Grandpa Iron tells thirteen stories, one for each full moon of the year, that convey some of the traditions and beliefs of Native Americans, particularly his Arapaho people
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Grade 3-6. Remembering his and his sister's childhood with grandparents on the Arapahoe Reservation, the author retells 13 of Grandpa Iron's tales, one for each full moon of the Plains Indian traditional year. Before and after each story, details about the children's lives are presented; each piece ends with the phrase, "And the Earth stayed young." The brief stories are not set off typographically from the reminiscences and are rather disappointing. They tell about the coming of the horse to the people; a woman chief who was cured of rudeness by hearing a story about a moose family; a healer who learned from bears how to use plants; etc. Each selection is illustrated with a full-page painting of the animal featured in the story. Painted in bright colors and covered with symbols, the creatures float against textured backgrounds; the figures are reminiscent of Plains Indian paintings on tepees and hides. Smaller, crayon sketches also appear. Storytellers will find more accessible Native American stories in Margaret Mead MacDonald's Twenty Tellable Tales (1986), Look Back and See (1991, both Wilson), and Peace Tales (Linnet, 1992). Joseph Bruchac's Native American Stories (1991) and Native American Animal Stories (1992, both Fulcrum) each have 24 legends from various native peoples that emphasize caring for the Earth, told in a dignified style suitable for older listeners.?Pam Gosner, formerly at Maplewood Memorial Library, NJ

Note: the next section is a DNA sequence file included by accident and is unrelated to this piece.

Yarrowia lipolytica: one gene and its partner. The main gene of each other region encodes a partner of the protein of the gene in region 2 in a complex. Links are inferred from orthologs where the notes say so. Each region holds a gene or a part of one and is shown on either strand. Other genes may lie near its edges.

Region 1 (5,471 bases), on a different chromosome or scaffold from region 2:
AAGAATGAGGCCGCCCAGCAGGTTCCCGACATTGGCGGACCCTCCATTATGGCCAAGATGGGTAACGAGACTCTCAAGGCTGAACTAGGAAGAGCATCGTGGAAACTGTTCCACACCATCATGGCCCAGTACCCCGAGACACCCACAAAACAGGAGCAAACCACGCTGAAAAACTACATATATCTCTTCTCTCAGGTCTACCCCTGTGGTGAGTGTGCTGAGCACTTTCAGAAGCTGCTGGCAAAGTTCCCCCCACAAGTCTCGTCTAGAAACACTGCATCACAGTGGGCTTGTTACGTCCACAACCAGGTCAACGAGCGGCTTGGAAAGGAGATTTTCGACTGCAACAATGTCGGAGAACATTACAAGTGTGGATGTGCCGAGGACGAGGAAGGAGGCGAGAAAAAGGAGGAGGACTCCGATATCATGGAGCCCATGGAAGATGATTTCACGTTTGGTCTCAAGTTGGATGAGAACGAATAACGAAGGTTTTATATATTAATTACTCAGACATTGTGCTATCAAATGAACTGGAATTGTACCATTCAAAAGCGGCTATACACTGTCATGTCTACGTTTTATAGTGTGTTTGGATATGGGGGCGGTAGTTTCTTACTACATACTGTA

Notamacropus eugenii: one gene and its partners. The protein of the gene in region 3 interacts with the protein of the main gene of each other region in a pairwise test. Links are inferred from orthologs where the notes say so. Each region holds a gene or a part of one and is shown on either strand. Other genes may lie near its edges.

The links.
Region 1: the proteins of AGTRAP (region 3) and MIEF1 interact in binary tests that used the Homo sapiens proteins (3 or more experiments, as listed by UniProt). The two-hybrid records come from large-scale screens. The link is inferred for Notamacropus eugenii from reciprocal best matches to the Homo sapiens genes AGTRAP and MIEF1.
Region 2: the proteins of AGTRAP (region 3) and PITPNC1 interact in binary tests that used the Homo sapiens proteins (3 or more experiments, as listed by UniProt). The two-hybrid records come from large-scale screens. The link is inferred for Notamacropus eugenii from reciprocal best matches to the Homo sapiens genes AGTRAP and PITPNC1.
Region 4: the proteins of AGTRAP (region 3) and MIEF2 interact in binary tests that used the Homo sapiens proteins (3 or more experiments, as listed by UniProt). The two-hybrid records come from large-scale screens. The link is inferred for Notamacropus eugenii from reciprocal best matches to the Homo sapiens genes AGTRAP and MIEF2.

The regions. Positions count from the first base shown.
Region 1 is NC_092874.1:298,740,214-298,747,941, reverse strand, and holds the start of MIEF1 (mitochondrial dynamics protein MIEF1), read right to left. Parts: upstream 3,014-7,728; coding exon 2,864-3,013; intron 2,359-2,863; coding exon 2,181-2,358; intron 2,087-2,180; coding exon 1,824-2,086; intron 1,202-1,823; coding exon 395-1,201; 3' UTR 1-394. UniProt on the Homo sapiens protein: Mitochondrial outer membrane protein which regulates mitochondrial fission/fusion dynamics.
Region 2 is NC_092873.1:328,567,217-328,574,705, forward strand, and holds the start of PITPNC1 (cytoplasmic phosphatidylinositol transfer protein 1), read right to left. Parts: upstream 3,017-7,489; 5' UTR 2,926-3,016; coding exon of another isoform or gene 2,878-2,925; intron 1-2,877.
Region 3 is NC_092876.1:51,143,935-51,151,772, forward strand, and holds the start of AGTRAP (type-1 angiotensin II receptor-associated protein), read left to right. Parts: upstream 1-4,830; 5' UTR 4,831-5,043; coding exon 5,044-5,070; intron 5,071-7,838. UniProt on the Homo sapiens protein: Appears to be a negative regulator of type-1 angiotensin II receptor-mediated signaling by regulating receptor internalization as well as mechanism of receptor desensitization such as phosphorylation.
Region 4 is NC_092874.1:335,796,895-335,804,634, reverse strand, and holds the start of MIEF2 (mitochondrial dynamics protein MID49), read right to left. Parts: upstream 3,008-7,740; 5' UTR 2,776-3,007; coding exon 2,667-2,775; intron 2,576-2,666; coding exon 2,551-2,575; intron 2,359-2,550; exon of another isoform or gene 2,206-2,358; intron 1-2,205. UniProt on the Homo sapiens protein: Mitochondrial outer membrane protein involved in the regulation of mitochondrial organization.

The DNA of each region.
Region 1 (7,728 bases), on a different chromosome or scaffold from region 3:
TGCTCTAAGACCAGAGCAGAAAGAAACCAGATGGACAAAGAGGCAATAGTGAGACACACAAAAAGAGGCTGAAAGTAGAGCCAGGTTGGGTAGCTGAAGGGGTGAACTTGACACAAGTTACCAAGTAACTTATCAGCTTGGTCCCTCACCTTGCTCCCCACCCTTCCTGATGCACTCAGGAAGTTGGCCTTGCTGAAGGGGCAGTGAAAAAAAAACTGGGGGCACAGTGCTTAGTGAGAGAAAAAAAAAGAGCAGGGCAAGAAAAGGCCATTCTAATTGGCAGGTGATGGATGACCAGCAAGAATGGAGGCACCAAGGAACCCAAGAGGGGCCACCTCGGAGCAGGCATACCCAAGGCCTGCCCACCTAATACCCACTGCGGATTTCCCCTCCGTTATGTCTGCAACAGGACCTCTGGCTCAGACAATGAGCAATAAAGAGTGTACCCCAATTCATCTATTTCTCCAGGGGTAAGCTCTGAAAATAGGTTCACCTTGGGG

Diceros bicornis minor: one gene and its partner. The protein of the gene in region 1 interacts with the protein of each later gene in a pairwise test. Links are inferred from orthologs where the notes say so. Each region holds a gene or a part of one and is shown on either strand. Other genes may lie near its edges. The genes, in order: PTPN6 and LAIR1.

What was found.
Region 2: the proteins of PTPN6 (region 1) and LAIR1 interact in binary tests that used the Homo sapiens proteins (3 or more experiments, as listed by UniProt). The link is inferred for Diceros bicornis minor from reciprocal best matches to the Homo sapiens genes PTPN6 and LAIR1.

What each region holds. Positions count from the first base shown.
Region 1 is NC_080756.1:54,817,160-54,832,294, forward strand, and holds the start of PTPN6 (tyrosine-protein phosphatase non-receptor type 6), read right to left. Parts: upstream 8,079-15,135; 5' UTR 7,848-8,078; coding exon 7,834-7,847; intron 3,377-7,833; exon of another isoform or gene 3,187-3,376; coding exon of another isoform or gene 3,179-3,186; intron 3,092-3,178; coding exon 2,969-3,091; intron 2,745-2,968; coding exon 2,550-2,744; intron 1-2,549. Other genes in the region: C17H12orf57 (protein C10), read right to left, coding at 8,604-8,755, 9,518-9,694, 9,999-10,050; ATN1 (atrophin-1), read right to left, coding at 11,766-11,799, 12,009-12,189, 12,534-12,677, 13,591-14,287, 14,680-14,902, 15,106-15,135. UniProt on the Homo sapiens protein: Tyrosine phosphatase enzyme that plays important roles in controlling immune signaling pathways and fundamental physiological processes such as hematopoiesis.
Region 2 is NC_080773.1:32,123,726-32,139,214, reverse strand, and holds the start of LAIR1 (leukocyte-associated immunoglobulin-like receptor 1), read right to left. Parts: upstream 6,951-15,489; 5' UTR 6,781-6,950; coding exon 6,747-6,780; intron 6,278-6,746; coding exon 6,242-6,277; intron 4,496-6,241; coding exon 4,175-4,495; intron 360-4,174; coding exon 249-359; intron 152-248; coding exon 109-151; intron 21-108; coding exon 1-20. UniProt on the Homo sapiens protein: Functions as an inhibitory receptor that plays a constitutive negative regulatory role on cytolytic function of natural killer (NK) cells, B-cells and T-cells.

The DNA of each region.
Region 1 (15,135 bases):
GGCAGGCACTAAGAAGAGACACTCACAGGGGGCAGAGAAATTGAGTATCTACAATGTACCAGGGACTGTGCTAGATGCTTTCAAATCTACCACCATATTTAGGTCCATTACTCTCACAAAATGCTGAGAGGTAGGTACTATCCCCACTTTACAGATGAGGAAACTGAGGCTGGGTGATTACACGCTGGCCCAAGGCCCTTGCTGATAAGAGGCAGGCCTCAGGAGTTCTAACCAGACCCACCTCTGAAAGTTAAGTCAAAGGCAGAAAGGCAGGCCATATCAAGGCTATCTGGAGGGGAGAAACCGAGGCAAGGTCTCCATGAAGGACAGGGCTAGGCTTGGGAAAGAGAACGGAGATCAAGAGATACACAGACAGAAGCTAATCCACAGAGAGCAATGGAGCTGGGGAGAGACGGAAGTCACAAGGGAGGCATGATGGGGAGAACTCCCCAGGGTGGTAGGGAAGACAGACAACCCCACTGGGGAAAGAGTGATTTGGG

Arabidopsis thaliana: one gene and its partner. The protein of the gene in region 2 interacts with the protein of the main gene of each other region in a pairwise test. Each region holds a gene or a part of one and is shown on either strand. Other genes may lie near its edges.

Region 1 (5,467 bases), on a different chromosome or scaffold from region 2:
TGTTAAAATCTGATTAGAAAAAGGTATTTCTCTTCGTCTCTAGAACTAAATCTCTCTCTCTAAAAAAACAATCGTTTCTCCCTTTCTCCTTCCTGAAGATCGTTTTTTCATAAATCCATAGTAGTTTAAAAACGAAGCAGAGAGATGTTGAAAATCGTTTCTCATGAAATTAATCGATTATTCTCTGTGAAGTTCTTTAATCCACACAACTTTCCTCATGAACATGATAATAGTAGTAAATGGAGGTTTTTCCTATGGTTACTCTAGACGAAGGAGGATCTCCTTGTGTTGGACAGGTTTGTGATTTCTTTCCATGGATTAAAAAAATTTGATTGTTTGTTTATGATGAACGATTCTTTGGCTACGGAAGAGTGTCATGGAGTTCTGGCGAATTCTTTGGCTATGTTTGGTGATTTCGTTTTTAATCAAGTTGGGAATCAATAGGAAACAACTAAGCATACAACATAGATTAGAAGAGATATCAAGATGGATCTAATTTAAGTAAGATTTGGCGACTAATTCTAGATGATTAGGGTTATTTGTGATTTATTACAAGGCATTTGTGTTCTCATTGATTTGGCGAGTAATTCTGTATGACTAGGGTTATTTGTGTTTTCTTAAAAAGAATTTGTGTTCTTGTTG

Copyright 1997 Reed Business Information, Inc.
The ritual of storytelling is given as much prominence as the 13 Native American tales themselves, first heard by Eagle Walking Turtle as a child. Approximately once a month, during the evening of the full moon, the author's grandfather would gather the children near the stove for a story and hot tea. The stories and primitive illustrations show native peoples' ties to animals such as the moose, the horse, and the magpie. While the stories are entertaining, they also express the interrelationships of all the world's creatures. The story about the buffalo, for example, is more of a remembrance of buffalo's historical importance to Native Americans and of their ongoing reverance for it. As the seasons change, so do the children's activities that act as frames for the stories: Winter means school, summer is the time for the powwow and for visiting friends. Ultimately, it's the connection of the stories to the teller and listeners' lives that makes the book special. (Picture book/folklore. 8-12) -- Copyright ©1997, Kirkus Associates, LP. All rights reserved.
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Book Description Disney-Hyperion, 1900. Hardcover. Book Condition: New. Never used!. Bookseller Inventory # P110786802251
Book Description Disney-Hyperion. Hardcover. Book Condition: New. 0786802251 NEW: Packaged Carefully & Shipped Promptly. 100% Satisfaction Guaranteed!. Bookseller Inventory # SKU022880
Book Description Disney-Hyperion, 1900. Hardcover. Book Condition: New. book. Bookseller Inventory # M0786802251